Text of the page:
Hot weather has hurt refinery output, AAA spokesman Andrew Gross said.
“Last June, the prices were a war-induced mania,” Gross said. “Now, prices are a reaction to scorching summer temperatures.”
Refineries aren’t designed to operate in temperatures above 95 degrees, so companies scale back production during heat waves as a safety and efficiency measure. Much of the country’s refinery capacity is in areas of Texas and Louisiana where the average daily maximum temperature in July has been at least 95 degrees.
Weather ultimately will decide whether drivers see financial relief at the pump, Gross said. But the cost of crude oil also has an impact on gasoline prices, Gross and others said.
Oil prices are around $80 a barrel. Crude supply cuts have led to global declines in oil inventories, said Patrick DeHaan, head of petroleum analysis at GasBuddy.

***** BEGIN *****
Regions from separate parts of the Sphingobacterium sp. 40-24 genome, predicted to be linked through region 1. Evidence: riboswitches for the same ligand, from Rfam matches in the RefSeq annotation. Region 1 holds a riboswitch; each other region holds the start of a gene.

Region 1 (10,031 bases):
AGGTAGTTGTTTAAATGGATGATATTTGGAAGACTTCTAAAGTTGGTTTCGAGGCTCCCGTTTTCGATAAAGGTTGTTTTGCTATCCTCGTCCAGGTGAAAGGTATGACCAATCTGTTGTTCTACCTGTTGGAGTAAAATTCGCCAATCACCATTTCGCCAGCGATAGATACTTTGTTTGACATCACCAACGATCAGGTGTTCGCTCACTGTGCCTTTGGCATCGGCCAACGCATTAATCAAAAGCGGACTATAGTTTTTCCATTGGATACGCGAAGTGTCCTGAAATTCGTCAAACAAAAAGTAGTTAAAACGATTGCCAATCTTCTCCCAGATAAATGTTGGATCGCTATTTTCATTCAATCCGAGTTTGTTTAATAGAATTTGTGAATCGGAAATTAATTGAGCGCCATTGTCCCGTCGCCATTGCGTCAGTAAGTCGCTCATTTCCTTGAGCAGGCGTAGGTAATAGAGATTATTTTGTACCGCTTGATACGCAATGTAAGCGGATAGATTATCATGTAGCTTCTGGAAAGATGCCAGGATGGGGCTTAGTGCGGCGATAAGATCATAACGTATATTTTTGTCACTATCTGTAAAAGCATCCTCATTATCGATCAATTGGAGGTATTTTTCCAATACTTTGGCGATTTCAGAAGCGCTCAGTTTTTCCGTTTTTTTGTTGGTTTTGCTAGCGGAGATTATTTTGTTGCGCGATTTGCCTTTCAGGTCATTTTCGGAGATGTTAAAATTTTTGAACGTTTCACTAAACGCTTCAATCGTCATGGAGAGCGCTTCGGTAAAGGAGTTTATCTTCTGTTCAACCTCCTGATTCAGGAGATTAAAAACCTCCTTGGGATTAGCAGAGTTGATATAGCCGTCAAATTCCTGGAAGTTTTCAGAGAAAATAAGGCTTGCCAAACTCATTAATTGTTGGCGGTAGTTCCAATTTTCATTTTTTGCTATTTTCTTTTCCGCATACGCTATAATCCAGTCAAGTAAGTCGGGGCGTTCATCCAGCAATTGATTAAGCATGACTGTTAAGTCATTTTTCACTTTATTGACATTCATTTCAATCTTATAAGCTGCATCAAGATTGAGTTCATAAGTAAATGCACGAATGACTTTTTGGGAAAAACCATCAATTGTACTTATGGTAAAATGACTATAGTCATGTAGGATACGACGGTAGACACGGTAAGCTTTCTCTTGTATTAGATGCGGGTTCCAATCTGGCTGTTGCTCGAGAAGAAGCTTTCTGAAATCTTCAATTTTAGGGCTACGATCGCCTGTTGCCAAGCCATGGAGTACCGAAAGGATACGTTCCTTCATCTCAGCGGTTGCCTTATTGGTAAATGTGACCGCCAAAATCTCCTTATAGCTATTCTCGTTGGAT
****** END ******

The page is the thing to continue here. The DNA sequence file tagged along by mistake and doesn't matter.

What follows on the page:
“Heat has been a sudden jolt the past two weeks, but brewing behind the scenes has been the price of oil, which for five straight weeks has been rising,” DeHaan said. “The Russians and Saudis have been colluding to limit production into the market at a time that it’s looking like the economy may not get dragged to the depths of a recession.”
Analysts expect gas prices to ease by October, but hurricane season could lead to more hikes in the short term. In South Florida especially, where water temperatures off the Gulf Coast exceeded 100 degrees last week, the potential for hurricane damage looms large.
“If a hurricane hits that hot Gulf Coast water, that could boost prices on the national level 10 to 30 cents, even if only for a month,” Gross said.
While prices have shot up across the country, drivers on the West Coast are paying the most. California, Washington state, Oregon and Hawaii are the four most expensive states in which to buy gas as of Wednesday, with the average price in those states ranging from $4.63 to $5 a gallon.
Gas in Southern states remains the cheapest, with Mississippi, Texas, Louisiana, Alabama, Kentucky and Tennessee all seeing average prices below $3.50 per gallon.